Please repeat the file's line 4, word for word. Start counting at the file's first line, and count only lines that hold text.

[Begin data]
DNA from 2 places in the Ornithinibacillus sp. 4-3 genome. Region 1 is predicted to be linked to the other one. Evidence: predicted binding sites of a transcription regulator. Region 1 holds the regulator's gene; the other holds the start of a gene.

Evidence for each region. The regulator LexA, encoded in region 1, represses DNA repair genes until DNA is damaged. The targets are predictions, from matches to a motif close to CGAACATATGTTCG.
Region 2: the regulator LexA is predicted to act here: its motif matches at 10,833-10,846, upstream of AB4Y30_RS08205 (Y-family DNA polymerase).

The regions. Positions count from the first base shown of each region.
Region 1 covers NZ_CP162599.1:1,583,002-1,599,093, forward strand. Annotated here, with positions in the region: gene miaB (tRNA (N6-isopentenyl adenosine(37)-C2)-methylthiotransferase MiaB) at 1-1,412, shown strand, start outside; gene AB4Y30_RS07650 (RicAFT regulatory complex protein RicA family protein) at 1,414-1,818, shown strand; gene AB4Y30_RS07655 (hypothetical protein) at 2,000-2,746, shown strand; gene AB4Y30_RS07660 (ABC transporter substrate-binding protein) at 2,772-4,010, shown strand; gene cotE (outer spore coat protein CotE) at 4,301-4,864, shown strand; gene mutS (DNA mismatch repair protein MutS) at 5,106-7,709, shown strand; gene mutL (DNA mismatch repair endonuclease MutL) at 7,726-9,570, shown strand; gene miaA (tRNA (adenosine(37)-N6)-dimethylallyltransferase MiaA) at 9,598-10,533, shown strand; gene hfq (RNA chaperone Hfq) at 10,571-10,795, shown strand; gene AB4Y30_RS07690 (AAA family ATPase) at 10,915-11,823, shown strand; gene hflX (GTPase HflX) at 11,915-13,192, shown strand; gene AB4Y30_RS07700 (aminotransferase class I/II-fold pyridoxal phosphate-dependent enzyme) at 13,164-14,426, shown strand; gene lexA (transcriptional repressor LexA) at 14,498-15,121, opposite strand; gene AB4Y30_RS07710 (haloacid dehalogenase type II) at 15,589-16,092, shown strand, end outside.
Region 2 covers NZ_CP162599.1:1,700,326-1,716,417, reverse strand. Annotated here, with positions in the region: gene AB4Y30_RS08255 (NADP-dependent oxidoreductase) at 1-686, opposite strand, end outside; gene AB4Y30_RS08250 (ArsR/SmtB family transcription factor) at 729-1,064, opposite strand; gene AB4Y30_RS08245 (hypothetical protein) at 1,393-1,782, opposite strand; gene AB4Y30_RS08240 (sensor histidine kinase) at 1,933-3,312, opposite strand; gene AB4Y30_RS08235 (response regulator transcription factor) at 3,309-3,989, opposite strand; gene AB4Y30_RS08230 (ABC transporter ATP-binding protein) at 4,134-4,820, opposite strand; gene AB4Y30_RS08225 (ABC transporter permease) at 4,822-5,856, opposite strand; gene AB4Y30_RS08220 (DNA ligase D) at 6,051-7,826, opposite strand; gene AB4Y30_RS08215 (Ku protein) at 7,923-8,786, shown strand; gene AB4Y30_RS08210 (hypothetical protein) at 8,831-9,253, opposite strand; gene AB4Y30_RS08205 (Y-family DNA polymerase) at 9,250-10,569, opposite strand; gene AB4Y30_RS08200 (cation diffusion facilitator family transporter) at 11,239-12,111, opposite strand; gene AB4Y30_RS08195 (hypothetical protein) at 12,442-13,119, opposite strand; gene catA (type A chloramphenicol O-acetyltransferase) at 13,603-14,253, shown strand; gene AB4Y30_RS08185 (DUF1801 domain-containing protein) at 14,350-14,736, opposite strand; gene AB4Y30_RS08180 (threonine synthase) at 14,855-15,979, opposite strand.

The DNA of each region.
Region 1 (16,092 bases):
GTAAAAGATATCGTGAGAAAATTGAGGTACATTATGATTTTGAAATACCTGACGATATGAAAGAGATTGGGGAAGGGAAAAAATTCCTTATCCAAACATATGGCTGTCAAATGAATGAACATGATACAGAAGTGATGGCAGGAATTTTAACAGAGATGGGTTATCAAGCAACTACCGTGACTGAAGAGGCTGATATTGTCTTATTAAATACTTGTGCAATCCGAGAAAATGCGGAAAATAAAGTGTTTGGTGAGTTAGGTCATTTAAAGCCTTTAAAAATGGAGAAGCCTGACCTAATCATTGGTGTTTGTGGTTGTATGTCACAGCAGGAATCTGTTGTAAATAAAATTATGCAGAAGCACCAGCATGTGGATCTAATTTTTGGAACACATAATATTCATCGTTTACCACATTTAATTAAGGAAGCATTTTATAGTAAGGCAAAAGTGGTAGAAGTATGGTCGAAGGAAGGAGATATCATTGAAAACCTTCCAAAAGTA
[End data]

The regions. Positions count from the first base shown of each region.